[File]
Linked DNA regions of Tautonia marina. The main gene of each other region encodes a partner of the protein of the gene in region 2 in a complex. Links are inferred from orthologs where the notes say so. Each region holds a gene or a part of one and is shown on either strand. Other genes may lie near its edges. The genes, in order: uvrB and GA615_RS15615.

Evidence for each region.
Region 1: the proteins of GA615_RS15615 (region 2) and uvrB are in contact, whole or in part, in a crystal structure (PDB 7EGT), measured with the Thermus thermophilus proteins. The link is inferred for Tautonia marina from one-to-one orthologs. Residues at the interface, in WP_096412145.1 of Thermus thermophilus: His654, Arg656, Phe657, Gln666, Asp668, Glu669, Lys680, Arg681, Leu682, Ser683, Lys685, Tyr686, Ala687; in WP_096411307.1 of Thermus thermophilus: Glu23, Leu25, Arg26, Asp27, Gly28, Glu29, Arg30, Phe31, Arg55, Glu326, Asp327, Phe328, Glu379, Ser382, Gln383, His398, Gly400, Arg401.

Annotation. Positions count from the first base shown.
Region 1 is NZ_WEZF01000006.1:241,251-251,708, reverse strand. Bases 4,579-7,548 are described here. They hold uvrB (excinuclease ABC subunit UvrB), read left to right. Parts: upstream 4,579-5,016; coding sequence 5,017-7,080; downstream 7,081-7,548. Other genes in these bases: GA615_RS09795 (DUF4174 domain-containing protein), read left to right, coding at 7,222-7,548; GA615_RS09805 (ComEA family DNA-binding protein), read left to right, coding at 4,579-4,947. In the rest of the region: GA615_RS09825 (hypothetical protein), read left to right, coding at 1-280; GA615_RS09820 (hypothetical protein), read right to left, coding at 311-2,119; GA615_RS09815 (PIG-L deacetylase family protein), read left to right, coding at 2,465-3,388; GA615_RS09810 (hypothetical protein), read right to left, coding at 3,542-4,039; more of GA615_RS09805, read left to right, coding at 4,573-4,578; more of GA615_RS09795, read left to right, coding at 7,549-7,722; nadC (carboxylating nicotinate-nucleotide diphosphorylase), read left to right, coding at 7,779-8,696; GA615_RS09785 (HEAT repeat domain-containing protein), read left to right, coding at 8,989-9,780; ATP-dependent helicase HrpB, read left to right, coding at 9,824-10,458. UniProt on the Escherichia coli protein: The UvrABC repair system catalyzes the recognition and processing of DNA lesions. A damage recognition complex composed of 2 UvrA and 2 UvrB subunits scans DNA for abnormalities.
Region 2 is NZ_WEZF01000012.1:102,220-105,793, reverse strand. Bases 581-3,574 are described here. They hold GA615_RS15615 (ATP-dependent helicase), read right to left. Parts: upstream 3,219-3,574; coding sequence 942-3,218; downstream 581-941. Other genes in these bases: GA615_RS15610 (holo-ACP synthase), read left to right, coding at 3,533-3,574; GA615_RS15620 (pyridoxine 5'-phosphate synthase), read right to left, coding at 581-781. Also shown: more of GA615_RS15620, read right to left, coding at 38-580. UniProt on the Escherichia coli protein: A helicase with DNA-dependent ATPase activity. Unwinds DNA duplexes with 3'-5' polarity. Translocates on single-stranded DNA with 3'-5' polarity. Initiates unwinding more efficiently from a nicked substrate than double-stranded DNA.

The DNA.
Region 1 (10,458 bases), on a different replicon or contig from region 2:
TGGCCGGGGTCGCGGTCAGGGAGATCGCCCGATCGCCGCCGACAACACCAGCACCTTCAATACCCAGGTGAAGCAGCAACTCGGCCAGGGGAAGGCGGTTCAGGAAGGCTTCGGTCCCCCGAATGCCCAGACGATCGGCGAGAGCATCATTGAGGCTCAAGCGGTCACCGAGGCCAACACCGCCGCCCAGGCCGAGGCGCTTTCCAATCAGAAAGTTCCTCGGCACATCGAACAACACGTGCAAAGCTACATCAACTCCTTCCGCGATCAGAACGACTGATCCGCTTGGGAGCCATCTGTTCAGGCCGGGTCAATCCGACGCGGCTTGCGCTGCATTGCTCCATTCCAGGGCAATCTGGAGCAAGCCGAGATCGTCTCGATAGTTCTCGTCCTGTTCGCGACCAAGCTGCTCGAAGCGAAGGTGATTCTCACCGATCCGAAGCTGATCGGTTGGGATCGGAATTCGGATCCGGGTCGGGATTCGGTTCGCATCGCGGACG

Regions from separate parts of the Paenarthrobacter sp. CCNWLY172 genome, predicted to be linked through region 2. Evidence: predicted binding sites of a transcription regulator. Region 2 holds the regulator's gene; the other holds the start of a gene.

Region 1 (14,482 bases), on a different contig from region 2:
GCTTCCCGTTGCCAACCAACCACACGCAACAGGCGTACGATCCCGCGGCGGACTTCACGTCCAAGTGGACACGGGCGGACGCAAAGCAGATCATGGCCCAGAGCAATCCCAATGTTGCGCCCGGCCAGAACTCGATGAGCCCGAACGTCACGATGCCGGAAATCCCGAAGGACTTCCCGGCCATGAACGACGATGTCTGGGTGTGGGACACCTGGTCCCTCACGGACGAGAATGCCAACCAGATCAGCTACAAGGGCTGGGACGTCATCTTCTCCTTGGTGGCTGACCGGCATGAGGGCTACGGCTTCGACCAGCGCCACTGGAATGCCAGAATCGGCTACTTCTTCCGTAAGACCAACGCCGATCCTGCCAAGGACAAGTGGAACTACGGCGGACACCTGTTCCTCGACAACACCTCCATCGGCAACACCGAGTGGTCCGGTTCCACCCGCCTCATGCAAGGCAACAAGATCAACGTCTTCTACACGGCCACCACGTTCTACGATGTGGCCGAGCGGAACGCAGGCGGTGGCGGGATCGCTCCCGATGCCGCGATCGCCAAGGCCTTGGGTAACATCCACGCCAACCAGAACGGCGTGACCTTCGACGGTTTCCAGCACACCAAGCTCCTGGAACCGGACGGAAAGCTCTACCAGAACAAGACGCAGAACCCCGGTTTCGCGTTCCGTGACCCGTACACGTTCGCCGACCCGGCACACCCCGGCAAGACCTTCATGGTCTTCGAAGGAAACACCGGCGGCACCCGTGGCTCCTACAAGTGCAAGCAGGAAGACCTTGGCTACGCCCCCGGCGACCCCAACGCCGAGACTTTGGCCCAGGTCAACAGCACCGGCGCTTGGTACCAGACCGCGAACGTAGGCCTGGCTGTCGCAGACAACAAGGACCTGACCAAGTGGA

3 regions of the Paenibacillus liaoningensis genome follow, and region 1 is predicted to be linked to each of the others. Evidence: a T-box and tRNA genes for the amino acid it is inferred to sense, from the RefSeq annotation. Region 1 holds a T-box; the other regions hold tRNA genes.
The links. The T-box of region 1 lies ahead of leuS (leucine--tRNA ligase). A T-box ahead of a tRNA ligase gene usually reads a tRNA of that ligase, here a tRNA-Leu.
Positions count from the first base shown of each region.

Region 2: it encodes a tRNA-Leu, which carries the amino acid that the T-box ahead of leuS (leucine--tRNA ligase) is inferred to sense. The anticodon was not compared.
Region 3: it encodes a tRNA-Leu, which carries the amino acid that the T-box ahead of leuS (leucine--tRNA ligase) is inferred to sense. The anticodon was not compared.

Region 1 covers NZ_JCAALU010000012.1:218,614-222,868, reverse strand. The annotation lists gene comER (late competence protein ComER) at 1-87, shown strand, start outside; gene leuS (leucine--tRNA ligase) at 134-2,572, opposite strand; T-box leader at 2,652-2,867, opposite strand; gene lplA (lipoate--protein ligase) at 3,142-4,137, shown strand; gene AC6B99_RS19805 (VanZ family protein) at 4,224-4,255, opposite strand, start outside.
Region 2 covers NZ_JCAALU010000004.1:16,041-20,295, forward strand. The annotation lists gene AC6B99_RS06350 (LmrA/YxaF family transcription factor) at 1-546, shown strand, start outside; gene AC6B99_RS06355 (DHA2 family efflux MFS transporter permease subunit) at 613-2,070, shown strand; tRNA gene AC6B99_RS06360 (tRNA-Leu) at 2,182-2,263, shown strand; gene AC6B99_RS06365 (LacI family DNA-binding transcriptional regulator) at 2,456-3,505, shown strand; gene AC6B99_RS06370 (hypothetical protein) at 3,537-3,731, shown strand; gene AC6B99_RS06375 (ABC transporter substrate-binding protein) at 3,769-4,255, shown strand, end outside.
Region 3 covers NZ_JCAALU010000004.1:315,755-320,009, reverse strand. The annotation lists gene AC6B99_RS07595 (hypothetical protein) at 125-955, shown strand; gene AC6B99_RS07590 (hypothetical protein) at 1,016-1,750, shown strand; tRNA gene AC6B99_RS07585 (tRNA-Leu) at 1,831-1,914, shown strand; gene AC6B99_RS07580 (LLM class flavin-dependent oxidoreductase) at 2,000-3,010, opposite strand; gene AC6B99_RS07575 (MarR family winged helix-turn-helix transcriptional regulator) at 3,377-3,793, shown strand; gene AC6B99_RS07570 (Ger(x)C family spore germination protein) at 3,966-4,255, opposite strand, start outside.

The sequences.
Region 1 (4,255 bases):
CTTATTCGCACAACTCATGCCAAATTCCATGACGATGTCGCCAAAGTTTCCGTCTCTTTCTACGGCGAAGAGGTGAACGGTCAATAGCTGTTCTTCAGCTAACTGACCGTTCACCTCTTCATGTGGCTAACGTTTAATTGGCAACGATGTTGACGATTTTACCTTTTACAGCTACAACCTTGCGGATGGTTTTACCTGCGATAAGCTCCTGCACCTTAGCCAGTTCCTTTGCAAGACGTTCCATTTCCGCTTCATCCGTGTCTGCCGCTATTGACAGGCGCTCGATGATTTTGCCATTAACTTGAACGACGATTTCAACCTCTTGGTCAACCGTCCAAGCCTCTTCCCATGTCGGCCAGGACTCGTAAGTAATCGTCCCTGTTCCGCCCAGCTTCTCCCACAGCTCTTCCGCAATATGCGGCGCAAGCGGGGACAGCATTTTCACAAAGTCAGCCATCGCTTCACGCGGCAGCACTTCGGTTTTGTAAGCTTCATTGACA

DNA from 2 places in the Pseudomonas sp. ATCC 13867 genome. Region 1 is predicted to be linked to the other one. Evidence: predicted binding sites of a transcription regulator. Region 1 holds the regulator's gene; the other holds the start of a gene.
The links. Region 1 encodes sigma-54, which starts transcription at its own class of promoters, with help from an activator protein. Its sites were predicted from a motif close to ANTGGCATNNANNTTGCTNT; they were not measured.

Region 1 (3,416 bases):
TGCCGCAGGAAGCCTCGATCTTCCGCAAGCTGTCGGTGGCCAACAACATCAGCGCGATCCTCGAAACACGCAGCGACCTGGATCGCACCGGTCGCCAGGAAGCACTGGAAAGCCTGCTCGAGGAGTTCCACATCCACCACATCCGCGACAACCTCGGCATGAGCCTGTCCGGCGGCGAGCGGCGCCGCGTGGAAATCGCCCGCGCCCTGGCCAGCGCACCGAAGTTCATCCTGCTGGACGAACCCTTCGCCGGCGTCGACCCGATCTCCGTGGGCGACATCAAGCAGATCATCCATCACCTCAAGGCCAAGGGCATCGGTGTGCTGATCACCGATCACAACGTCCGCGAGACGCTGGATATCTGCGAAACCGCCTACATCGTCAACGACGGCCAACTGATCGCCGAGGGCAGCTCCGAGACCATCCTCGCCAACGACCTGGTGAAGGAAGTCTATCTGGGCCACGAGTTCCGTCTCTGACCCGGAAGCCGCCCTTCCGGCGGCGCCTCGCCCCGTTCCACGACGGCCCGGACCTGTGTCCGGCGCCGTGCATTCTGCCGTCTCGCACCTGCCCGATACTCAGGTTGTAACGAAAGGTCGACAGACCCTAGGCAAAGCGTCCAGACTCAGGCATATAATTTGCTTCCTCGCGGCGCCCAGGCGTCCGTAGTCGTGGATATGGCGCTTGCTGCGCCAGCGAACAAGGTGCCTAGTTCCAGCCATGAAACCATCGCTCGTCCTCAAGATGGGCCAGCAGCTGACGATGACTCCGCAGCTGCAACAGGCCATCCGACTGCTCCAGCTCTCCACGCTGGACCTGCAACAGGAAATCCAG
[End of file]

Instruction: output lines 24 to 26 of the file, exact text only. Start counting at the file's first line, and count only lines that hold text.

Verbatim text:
DNA from 2 places in the Pseudomonas sp. ATCC 13867 genome. Region 1 is predicted to be linked to the other one. Evidence: predicted binding sites of a transcription regulator. Region 1 holds the regulator's gene; the other holds the start of a gene.
The links. Region 1 encodes sigma-54, which starts transcription at its own class of promoters, with help from an activator protein. Its sites were predicted from a motif close to ANTGGCATNNANNTTGCTNT; they were not measured.

Region 1 (3,416 bases):